The part I liked best was the victim's description of the police response. The victim identified the police officer by name
and badge number. She described how she showed the officer every physical aspect of the offense. She even listed the
central complaint number of the report which the officer provided to her. Since I was right at the counter, I filled out a
request form for a copy of the police report, and I handed it to the police cadet. Moments later, the cadet returned with a
copy of the officer's report.
It didn't take long to read that report. The offense box said, "Unfounded Larceny." The narrative was longer by one word,
"No larceny occurred."
I immediately set about investigating the incident since this was the first time it received any police attention. I soon
identified a suspect who, prior to the offense, had been doing repairs to the Senator's rental property. During his
employment, the suspect had copied the key to the front door. After the repairs were completed, the Senator had the
electricity turned off, but the suspect returned and used his unauthorized key to take up residence in the house. When the
Senator was made aware of the suspect's presence, the Senator ordered him from the dwelling, and he had the door lock
My next stop was the District Court where I met with the judge who issued the arrest warrant. The Judge, a very
competent one I might add, read the results of my investigation with great interest. Shaking her head, the Judge simply
asked, "How did I miss that?" She was referring to missing the Senator's name, and the circumstance of the upcoming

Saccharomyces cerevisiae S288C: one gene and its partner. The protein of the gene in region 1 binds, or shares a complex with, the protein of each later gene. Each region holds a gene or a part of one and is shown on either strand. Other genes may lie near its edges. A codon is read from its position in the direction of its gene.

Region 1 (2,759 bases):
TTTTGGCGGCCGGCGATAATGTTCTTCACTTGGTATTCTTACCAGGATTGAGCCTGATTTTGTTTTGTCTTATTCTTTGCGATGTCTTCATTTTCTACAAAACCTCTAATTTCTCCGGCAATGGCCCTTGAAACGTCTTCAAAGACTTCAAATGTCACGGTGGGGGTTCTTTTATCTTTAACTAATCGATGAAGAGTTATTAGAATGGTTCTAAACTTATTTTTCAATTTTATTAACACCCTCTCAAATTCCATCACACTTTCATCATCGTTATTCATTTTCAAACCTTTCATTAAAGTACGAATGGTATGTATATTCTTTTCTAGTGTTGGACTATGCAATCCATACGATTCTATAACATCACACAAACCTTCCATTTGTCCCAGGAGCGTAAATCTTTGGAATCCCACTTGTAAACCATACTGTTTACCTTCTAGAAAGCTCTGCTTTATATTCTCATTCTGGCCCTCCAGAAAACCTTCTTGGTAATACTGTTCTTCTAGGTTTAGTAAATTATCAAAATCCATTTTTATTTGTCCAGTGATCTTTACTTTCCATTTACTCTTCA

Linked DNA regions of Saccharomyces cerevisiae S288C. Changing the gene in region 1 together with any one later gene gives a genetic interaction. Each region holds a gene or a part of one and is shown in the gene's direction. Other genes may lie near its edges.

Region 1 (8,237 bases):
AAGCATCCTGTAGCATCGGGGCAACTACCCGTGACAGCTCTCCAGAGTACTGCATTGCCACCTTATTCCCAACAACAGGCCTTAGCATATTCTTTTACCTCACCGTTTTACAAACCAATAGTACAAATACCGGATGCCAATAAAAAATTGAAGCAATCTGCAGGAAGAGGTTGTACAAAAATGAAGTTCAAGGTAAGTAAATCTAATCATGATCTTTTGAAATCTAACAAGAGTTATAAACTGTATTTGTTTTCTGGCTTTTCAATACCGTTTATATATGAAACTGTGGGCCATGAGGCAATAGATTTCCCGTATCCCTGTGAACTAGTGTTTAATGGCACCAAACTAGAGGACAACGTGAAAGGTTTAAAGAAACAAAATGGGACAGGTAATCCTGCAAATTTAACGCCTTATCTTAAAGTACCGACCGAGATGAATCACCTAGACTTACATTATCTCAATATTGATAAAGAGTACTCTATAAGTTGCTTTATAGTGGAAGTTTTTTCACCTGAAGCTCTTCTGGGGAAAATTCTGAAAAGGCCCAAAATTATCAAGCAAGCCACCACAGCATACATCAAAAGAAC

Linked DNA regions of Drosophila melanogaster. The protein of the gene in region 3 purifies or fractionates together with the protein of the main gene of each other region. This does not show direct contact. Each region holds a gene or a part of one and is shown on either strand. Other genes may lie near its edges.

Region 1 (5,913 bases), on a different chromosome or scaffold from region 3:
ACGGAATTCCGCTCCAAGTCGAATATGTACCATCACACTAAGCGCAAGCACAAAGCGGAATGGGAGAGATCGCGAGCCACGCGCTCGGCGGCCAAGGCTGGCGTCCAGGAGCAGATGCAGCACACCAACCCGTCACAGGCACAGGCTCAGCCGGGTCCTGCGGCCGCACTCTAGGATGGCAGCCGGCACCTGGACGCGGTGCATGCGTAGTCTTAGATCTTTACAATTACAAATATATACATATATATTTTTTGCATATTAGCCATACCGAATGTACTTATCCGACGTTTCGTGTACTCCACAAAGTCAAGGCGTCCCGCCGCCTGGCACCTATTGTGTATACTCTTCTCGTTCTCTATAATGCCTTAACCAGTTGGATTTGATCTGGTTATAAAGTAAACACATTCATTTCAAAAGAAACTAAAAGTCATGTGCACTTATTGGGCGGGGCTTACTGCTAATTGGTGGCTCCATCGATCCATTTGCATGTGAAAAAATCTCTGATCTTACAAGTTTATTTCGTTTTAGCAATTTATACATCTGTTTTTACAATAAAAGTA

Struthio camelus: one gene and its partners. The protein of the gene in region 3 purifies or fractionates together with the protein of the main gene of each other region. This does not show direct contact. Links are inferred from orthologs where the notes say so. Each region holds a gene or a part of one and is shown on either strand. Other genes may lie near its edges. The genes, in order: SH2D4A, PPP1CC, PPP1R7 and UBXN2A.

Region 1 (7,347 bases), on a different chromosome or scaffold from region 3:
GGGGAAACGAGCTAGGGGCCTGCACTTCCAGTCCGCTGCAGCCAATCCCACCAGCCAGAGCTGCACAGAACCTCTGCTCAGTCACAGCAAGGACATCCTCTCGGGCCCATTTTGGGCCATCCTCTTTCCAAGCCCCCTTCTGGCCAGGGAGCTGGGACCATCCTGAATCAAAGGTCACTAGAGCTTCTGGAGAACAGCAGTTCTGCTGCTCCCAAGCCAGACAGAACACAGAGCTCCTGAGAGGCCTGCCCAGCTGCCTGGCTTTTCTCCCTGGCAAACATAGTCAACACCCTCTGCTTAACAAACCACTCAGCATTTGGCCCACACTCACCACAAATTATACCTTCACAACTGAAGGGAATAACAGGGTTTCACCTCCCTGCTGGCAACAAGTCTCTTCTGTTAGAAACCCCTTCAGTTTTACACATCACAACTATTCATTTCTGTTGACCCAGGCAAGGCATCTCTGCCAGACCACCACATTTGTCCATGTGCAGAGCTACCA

election. The fact was that criminal summonses being upgraded to arrest warrants was a routine matter that occurred in no
small numbers. Had she recognized the circumstances, she would have had the same questions I did, and the summons
would have received more scrutiny, before it was upgraded to an arrest warrant.
With the arrest warrant for the Senator recalled, I set about obtaining the proper warrants charging the proper suspect
with burglaries of both vacant houses. As for the Senator, he still had to suffer the embarrassment of appearing before the
same judge to have the original charge against him dismissed in open court. Of course, that Judge was just as embarrassed
as the Senator.
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You'll probably agree that I did the right thing by questioning the content of that arrest warrant, but doing the right thing
will never make you immune from criticism. I received a fair amount of criticism from some other police officers and
supervisors. You'll learn that some police officers, no matter their experience or rank, take a pretty narrow view of a lot
of things. Those same officers and supervisors considered my actions to be worse than the total incompetence displayed by
the original police officer who did absolutely nothing and topped it off with a blatantly false report. That incompetent
officer escaped all criticism, or worse, through the only competent thing he'd probably ever done as a police officer...he
Before you even become a police officer, you must realize that your credibility will be the most important thing you own.
Every report you write will follow you forever, and if you knowingly make a false report, you'll be doing a grave injustice to
yourself and those you serve. Most police officers who write false reports, as in the example above, justify that despicable
act as a matter of expediency, because they don't view the incidents of sufficient importance. Big or small, a lie is a lie, and
if you do it, it makes you a liar.